There seems to be a dearth of information about the iPhoto SQLite3 database, so I am going to continue to post what I find out in hopes that it will help others. This is a follow up to my other posts about iPhotoMain.db SQLite3 database, which can be found here:
- iPhotoMain.db Table Relationships
- Finding the original photo file in the iPhoto Library database
- Date Format used in iPhotoMain.db database
Additionally, I found the information I needed from the following blog posts on Punctuated Noise.
The key info I needed that came from the last post above was:
update SqGlobals set modificationDate = (julianday(\"now\") - julianday(\"2001-01-01 00:00:00\")) * 60 * 60 * 24;
From this I was able to determine how to ‘decode’ Apple’s floating point date representation. Not only does Apple use a floating point number to represent a date (it actually form a julian day), but they apparently have 2 different forms of it. UGH!
For those of you who just want the info, check this query out which selects records from the iPhotoAux.db table, SqPhotoInfoOther.
select primaryKey, archiveDate as rawArchiveDate, datetime((archiveDate / (60 * 60 * 24)) + julianday('2001-01-01 00:00:00')) as archiveDate, originalPhotoDate as rawOriginalPhotoDate, datetime(originalPhotoDate + julianday('2000-01-01 00:00:00')) as originalPhotoDate, originalFilename from SqPhotoInfoOther;
If you execute the following SQL with values from the SqPhotoInfoOther.archiveDate and SqPhotoInfoOther.orgiginalPhotoDate - you’ll get some nonsensical values back.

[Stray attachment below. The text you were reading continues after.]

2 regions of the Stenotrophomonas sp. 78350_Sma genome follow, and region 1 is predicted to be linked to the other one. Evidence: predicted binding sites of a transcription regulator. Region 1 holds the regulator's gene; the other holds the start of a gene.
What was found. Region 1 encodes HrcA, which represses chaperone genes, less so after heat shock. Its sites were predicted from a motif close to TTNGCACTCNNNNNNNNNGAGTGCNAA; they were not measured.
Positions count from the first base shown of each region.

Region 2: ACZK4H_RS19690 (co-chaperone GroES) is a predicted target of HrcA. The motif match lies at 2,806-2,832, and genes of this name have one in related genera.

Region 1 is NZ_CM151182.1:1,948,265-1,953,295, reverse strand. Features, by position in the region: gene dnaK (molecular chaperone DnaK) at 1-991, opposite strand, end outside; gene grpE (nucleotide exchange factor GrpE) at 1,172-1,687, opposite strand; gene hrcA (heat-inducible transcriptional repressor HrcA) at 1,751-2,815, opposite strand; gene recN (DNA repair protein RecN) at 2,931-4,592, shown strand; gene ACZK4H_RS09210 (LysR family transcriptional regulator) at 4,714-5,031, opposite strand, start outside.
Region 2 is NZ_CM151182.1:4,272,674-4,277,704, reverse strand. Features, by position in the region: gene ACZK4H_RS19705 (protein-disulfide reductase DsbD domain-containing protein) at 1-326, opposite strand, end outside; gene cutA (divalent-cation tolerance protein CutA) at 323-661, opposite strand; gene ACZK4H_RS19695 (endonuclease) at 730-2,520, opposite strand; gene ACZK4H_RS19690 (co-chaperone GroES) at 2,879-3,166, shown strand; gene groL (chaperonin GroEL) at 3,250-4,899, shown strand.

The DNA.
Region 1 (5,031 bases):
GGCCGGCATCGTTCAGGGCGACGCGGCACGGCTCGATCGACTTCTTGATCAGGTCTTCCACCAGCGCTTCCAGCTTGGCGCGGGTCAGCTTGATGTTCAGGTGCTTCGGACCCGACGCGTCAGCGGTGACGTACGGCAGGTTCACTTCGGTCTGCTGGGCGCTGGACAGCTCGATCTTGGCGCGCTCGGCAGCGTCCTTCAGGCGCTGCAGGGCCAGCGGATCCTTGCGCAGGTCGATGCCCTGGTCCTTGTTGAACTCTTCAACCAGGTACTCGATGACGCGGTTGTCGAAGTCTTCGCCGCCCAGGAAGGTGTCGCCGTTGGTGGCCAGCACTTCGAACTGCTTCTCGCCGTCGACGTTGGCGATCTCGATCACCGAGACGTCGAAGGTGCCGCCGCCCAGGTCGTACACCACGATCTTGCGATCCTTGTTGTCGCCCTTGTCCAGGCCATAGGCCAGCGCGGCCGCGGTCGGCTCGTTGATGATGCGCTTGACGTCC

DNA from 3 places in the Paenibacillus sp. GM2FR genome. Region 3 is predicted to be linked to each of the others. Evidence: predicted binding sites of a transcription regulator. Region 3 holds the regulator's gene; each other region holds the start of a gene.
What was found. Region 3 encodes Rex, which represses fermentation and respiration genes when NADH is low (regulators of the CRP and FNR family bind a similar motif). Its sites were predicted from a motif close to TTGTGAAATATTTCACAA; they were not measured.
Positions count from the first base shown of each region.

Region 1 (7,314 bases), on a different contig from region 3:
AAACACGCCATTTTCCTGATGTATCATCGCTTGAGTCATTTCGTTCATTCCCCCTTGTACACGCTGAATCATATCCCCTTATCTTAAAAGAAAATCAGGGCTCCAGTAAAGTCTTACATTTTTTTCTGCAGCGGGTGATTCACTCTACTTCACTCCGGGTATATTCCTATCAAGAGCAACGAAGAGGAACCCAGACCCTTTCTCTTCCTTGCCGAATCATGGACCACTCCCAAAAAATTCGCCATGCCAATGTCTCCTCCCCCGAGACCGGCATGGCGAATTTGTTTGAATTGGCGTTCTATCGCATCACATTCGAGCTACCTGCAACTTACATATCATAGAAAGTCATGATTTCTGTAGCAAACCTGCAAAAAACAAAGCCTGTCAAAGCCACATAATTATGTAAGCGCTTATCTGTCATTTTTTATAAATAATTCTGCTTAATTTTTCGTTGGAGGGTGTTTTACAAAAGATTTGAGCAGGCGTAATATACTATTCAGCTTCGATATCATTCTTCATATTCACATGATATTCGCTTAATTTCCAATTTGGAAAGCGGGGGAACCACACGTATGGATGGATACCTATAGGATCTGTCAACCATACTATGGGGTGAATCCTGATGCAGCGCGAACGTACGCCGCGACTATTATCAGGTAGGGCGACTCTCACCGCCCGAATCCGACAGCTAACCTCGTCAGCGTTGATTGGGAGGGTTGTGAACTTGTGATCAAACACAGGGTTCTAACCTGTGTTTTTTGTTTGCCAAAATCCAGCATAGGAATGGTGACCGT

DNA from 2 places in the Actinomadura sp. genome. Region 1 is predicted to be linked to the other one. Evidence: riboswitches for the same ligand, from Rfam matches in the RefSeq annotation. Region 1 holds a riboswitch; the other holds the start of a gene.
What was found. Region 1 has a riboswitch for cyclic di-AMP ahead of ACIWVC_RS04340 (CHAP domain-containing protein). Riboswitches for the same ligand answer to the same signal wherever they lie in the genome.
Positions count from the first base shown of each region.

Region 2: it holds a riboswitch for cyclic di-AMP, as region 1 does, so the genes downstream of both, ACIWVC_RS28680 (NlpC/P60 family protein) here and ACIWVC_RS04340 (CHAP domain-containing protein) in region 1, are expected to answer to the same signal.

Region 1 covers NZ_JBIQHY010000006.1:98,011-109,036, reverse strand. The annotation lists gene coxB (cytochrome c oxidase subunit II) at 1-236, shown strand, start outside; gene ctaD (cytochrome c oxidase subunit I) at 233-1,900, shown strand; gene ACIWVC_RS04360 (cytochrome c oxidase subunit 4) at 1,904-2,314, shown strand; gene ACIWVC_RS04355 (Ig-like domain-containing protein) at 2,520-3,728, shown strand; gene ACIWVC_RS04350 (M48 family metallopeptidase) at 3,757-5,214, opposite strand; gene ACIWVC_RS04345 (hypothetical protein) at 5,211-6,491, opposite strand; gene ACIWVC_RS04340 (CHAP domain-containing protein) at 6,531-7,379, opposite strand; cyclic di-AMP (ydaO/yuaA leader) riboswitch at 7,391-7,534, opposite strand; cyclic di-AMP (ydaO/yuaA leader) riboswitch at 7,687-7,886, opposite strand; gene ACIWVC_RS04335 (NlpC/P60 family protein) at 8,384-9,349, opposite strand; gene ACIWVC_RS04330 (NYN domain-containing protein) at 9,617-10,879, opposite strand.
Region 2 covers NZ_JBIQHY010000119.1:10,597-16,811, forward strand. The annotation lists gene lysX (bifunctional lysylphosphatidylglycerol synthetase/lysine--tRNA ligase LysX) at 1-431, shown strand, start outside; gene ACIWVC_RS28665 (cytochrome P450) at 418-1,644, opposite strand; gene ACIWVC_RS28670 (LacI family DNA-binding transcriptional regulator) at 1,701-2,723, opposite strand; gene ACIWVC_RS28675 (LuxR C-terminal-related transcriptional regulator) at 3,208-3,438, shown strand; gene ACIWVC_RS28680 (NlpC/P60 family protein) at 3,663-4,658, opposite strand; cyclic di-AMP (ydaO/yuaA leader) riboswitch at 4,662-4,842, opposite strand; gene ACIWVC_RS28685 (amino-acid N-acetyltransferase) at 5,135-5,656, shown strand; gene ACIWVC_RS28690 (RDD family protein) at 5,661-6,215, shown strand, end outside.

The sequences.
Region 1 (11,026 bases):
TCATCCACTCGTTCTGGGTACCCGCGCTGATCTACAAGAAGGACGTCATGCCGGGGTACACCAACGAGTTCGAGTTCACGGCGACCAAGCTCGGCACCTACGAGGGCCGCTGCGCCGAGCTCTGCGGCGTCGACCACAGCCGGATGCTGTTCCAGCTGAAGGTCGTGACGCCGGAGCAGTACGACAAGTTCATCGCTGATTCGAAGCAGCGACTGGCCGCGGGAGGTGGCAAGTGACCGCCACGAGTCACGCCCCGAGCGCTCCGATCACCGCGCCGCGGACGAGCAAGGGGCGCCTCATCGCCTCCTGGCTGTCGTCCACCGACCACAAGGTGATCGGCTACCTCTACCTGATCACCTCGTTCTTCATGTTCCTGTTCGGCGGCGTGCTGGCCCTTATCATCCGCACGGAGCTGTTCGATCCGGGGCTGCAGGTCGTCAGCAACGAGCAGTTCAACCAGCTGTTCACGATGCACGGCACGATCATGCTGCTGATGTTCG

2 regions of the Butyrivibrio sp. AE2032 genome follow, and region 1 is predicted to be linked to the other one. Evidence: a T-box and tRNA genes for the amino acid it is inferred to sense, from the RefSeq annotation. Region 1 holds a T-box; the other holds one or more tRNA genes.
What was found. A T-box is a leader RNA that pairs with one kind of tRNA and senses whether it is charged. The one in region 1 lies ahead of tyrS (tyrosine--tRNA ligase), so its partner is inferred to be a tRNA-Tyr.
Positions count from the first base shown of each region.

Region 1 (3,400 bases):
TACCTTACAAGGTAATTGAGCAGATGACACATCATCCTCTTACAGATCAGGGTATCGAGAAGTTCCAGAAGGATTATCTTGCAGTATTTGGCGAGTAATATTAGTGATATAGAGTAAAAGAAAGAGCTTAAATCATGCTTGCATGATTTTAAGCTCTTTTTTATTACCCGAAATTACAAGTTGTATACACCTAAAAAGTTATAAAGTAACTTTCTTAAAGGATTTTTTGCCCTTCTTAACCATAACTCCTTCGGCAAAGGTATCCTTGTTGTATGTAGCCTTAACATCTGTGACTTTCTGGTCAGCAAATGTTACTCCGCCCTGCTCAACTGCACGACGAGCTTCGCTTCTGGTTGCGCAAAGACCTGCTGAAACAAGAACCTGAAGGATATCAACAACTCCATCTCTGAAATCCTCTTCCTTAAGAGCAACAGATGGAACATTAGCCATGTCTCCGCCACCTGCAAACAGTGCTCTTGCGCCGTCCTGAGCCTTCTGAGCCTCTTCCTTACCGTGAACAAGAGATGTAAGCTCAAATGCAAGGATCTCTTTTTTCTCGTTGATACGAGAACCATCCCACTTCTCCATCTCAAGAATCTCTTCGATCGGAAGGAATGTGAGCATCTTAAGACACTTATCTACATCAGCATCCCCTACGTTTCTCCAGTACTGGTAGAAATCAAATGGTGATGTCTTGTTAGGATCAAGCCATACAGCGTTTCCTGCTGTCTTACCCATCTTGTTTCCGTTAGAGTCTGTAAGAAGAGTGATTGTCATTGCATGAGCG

select datetime(335385037.045712) as archiveDate, datetime(4239.64527777778) as originalDate;
archiveDate: 913540-11228636-08 13:05:49
originalDate: -4701-07-04 03:29:12
From my Date Format used in iPhotoMain.db database post above, you can see I figured out the 2nd date (original photo date) a while ago… you just need to add the julian day for Jan 1st 2000 @ midnight to the floating point value, then use the datetime() function on the new value.
I tried this for the first date (archiveDate) and no luck: 920252-11228637-15 01:05:49. No improvement. When I came across the update statement above from the Punctuated Noise blog. I knew I had it!
For some strange reason you had to divide the floating point value by the number of seconds in a day (60 * 60 * 24 or 86,400) before adding the julian day for Jan 1st 2000 @ midnight. BINGO!
Now if some one could tell me why Apple, in there infinite wisdom, did it this way. I suspect its something to do with how the Core Data API handles time stamps fields versus date time fields as I have noticed that I have to adjust the archive date by -5 hrs (current offset from GMT for the Central Time Zone), that is the number is GMT, and I don’t have to do that for the original photo date…
Or may be it has something to do with iPhoto knows to store the archive date in GMT and then converts it to the local time zone when displaying it. But for the original photo date, the EXIF data from camera doesn’t have the time zone, so it stores it as it comes in.
Pity, it would be nice if both dates were stored in GMT for consistency.1 year ago